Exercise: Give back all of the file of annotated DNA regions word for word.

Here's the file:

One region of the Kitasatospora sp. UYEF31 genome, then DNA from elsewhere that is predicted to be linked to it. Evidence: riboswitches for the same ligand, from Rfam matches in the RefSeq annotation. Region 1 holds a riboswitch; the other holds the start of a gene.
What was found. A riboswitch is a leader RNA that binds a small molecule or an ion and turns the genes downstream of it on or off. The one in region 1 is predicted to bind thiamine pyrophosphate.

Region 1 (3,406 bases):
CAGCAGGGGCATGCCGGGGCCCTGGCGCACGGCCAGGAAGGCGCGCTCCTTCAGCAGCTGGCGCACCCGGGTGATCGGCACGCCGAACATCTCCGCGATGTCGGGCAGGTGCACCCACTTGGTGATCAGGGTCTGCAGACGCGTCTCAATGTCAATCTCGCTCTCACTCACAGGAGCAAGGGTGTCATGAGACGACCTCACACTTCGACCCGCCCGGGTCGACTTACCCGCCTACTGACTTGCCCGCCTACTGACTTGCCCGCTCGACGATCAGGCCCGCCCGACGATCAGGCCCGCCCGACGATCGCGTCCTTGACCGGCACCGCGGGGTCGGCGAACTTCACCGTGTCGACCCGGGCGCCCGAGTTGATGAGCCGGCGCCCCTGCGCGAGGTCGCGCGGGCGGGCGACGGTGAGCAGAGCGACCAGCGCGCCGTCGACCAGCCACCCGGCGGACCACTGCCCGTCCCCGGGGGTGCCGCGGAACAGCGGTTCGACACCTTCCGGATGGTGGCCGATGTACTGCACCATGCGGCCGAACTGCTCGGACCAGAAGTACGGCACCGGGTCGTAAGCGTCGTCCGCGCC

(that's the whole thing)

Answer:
One region of the Kitasatospora sp. UYEF31 genome, then DNA from elsewhere that is predicted to be linked to it. Evidence: riboswitches for the same ligand, from Rfam matches in the RefSeq annotation. Region 1 holds a riboswitch; the other holds the start of a gene.
What was found. A riboswitch is a leader RNA that binds a small molecule or an ion and turns the genes downstream of it on or off. The one in region 1 is predicted to bind thiamine pyrophosphate.

Region 1 (3,406 bases):
CAGCAGGGGCATGCCGGGGCCCTGGCGCACGGCCAGGAAGGCGCGCTCCTTCAGCAGCTGGCGCACCCGGGTGATCGGCACGCCGAACATCTCCGCGATGTCGGGCAGGTGCACCCACTTGGTGATCAGGGTCTGCAGACGCGTCTCAATGTCAATCTCGCTCTCACTCACAGGAGCAAGGGTGTCATGAGACGACCTCACACTTCGACCCGCCCGGGTCGACTTACCCGCCTACTGACTTGCCCGCCTACTGACTTGCCCGCTCGACGATCAGGCCCGCCCGACGATCAGGCCCGCCCGACGATCGCGTCCTTGACCGGCACCGCGGGGTCGGCGAACTTCACCGTGTCGACCCGGGCGCCCGAGTTGATGAGCCGGCGCCCCTGCGCGAGGTCGCGCGGGCGGGCGACGGTGAGCAGAGCGACCAGCGCGCCGTCGACCAGCCACCCGGCGGACCACTGCCCGTCCCCGGGGGTGCCGCGGAACAGCGGTTCGACACCTTCCGGATGGTGGCCGATGTACTGCACCATGCGGCCGAACTGCTCGGACCAGAAGTACGGCACCGGGTCGTAAGCGTCGTCCGCGCC